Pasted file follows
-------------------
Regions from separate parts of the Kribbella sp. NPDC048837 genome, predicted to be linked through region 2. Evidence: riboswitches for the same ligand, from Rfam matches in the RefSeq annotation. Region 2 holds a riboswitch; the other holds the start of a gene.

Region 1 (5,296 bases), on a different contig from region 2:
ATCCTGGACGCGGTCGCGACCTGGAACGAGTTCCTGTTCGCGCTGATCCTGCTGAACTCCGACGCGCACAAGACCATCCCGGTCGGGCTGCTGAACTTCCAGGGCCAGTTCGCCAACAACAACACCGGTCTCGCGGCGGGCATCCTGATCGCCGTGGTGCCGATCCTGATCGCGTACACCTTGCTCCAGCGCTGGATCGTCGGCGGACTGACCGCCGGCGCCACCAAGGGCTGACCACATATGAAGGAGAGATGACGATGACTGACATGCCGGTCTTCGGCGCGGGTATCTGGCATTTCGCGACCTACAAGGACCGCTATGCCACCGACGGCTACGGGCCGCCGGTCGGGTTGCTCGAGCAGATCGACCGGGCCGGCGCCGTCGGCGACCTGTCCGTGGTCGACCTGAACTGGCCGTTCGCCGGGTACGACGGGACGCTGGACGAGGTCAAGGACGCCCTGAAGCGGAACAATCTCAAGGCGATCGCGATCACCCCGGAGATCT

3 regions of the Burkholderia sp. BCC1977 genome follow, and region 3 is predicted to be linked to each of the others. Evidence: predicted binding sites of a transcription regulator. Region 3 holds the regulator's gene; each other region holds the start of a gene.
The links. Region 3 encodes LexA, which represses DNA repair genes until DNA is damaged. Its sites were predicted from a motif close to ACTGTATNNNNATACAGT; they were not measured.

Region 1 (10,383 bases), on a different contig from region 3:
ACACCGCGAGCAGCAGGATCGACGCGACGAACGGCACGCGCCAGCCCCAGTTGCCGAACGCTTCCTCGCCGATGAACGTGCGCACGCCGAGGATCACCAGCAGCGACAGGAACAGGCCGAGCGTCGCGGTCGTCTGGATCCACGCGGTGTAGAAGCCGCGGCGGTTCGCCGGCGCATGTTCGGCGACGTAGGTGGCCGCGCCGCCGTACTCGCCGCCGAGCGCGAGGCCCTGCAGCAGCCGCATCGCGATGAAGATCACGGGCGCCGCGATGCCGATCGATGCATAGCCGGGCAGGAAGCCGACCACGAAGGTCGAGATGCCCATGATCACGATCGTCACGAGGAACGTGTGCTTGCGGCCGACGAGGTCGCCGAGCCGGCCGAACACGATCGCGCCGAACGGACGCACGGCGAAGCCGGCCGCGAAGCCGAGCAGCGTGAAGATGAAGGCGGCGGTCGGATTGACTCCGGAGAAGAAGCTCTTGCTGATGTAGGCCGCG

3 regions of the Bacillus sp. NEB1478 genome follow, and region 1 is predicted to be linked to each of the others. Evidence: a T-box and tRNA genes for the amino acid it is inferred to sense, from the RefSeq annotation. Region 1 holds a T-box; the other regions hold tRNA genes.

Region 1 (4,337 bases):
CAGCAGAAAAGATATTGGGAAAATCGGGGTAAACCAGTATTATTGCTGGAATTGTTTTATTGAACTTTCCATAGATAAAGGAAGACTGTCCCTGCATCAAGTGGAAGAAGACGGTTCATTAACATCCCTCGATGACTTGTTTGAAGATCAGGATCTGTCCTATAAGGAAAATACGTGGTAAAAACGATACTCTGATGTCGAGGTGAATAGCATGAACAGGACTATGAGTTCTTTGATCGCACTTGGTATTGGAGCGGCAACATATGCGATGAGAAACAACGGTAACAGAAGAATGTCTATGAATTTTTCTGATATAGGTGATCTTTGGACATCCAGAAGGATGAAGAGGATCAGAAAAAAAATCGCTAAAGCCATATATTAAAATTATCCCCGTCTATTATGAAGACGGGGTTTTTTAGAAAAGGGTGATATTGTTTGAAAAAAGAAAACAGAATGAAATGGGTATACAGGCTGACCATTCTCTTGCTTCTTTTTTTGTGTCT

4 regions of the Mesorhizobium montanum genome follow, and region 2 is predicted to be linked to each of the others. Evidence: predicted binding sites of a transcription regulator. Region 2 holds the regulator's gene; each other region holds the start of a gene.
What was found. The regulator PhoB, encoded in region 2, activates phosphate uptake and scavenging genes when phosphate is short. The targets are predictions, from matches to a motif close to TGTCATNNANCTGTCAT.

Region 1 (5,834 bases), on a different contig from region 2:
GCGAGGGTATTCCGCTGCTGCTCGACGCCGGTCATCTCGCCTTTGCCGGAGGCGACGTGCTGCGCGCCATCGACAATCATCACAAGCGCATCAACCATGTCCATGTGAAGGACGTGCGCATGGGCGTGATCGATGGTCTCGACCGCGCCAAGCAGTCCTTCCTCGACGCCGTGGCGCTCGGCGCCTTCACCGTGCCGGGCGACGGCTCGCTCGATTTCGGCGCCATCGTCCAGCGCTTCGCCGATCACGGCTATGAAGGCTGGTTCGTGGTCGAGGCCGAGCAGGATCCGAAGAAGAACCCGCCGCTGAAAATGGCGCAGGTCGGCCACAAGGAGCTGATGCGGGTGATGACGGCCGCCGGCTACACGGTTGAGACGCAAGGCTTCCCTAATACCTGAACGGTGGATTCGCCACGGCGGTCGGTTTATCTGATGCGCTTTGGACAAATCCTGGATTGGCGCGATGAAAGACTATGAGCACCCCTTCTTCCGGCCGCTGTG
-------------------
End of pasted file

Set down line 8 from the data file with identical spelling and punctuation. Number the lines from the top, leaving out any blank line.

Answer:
3 regions of the Bacillus sp. NEB1478 genome follow, and region 1 is predicted to be linked to each of the others. Evidence: a T-box and tRNA genes for the amino acid it is inferred to sense, from the RefSeq annotation. Region 1 holds a T-box; the other regions hold tRNA genes.